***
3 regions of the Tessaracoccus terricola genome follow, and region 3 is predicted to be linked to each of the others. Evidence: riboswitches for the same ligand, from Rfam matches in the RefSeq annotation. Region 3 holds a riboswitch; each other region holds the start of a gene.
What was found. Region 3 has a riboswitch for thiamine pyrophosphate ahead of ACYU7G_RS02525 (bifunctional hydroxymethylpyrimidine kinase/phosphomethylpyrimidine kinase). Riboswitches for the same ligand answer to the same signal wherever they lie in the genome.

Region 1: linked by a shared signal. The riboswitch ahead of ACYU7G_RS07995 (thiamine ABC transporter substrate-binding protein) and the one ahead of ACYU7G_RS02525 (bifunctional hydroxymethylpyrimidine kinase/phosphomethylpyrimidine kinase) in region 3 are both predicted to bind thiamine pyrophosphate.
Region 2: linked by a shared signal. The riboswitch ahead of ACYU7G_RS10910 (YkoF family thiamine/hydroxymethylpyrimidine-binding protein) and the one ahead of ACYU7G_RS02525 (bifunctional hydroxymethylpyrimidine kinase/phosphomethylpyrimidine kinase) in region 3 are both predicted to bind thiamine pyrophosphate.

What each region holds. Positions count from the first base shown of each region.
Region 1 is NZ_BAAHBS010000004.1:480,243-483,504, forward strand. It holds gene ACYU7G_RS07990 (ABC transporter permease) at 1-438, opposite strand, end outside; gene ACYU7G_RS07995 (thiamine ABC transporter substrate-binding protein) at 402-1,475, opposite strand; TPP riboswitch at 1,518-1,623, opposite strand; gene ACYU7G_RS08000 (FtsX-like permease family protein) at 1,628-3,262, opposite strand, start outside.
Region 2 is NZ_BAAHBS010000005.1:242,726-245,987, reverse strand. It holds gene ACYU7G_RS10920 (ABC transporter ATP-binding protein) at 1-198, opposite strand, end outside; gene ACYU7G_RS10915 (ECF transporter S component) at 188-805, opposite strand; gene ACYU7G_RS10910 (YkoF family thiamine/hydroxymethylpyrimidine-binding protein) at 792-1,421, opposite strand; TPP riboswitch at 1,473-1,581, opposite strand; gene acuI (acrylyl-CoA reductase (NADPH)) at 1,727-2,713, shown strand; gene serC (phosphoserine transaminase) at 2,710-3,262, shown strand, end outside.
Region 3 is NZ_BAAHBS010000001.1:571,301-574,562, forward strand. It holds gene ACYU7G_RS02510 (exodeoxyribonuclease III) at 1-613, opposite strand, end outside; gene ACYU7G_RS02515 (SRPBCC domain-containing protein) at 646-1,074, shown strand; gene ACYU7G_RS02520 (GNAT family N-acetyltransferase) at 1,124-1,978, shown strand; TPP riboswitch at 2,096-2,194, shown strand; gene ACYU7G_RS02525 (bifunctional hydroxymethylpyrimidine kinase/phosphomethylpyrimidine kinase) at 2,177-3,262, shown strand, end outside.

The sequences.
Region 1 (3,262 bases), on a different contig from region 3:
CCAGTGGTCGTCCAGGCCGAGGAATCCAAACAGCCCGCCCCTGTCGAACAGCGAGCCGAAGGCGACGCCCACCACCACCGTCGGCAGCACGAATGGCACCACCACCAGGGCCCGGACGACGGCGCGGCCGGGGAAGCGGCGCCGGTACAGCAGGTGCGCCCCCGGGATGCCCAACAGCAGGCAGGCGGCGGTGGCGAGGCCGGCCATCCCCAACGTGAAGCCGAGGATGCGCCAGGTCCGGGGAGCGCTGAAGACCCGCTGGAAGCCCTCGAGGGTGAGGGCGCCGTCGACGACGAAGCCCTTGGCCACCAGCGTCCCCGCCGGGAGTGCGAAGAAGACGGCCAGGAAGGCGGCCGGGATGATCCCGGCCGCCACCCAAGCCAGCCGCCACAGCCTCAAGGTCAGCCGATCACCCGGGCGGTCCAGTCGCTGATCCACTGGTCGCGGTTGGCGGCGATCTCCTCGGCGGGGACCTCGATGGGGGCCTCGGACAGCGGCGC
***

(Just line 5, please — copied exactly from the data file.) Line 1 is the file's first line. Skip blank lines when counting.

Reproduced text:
What each region holds. Positions count from the first base shown of each region.